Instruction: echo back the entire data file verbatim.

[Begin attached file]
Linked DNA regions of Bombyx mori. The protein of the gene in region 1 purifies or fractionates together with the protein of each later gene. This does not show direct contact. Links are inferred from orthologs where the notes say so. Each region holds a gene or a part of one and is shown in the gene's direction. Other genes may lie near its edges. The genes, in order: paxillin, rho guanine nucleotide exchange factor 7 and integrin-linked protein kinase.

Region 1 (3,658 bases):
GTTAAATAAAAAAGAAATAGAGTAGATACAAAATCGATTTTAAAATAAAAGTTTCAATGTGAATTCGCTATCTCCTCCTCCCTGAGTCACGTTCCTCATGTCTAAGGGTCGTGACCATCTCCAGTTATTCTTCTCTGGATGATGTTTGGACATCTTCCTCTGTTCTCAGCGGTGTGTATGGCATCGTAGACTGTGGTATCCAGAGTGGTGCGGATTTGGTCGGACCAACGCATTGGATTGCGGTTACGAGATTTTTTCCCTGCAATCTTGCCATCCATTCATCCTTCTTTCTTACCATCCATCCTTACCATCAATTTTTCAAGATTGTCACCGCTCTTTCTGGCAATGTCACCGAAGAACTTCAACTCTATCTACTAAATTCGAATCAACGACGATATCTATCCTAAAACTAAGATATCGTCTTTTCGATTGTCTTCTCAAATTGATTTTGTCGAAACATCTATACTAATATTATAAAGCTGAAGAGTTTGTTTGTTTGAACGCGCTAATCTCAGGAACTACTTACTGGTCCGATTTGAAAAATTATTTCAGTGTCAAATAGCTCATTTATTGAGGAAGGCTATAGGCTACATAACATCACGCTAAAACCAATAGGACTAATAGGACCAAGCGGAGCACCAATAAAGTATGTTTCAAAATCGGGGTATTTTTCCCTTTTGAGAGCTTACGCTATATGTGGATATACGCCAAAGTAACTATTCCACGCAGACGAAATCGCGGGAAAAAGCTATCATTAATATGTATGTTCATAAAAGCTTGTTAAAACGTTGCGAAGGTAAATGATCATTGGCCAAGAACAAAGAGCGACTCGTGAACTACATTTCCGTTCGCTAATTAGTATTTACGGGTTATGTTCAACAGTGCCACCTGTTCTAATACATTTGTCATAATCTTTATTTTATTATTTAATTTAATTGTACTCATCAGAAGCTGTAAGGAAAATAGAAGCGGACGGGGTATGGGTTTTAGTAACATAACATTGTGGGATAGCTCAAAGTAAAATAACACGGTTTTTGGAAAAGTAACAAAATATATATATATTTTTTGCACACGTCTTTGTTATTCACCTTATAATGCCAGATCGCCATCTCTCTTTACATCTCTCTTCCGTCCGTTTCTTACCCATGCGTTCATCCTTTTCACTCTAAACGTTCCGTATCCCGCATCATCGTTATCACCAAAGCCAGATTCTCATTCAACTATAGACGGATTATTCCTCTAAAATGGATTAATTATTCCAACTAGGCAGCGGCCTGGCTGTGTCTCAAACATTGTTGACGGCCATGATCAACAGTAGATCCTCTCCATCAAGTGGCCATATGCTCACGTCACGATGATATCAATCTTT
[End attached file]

Linked DNA regions of Bombyx mori. The protein of the gene in region 1 purifies or fractionates together with the protein of each later gene. This does not show direct contact. Links are inferred from orthologs where the notes say so. Each region holds a gene or a part of one and is shown in the gene's direction. Other genes may lie near its edges. The genes, in order: paxillin, rho guanine nucleotide exchange factor 7 and integrin-linked protein kinase.

Region 1 (3,658 bases):
GTTAAATAAAAAAGAAATAGAGTAGATACAAAATCGATTTTAAAATAAAAGTTTCAATGTGAATTCGCTATCTCCTCCTCCCTGAGTCACGTTCCTCATGTCTAAGGGTCGTGACCATCTCCAGTTATTCTTCTCTGGATGATGTTTGGACATCTTCCTCTGTTCTCAGCGGTGTGTATGGCATCGTAGACTGTGGTATCCAGAGTGGTGCGGATTTGGTCGGACCAACGCATTGGATTGCGGTTACGAGATTTTTTCCCTGCAATCTTGCCATCCATTCATCCTTCTTTCTTACCATCCATCCTTACCATCAATTTTTCAAGATTGTCACCGCTCTTTCTGGCAATGTCACCGAAGAACTTCAACTCTATCTACTAAATTCGAATCAACGACGATATCTATCCTAAAACTAAGATATCGTCTTTTCGATTGTCTTCTCAAATTGATTTTGTCGAAACATCTATACTAATATTATAAAGCTGAAGAGTTTGTTTGTTTGAACGCGCTAATCTCAGGAACTACTTACTGGTCCGATTTGAAAAATTATTTCAGTGTCAAATAGCTCATTTATTGAGGAAGGCTATAGGCTACATAACATCACGCTAAAACCAATAGGACTAATAGGACCAAGCGGAGCACCAATAAAGTATGTTTCAAAATCGGGGTATTTTTCCCTTTTGAGAGCTTACGCTATATGTGGATATACGCCAAAGTAACTATTCCACGCAGACGAAATCGCGGGAAAAAGCTATCATTAATATGTATGTTCATAAAAGCTTGTTAAAACGTTGCGAAGGTAAATGATCATTGGCCAAGAACAAAGAGCGACTCGTGAACTACATTTCCGTTCGCTAATTAGTATTTACGGGTTATGTTCAACAGTGCCACCTGTTCTAATACATTTGTCATAATCTTTATTTTATTATTTAATTTAATTGTACTCATCAGAAGCTGTAAGGAAAATAGAAGCGGACGGGGTATGGGTTTTAGTAACATAACATTGTGGGATAGCTCAAAGTAAAATAACACGGTTTTTGGAAAAGTAACAAAATATATATATATTTTTTGCACACGTCTTTGTTATTCACCTTATAATGCCAGATCGCCATCTCTCTTTACATCTCTCTTCCGTCCGTTTCTTACCCATGCGTTCATCCTTTTCACTCTAAACGTTCCGTATCCCGCATCATCGTTATCACCAAAGCCAGATTCTCATTCAACTATAGACGGATTATTCCTCTAAAATGGATTAATTATTCCAACTAGGCAGCGGCCTGGCTGTGTCTCAAACATTGTTGACGGCCATGATCAACAGTAGATCCTCTCCATCAAGTGGCCATATGCTCACGTCACGATGATATCAATCTTT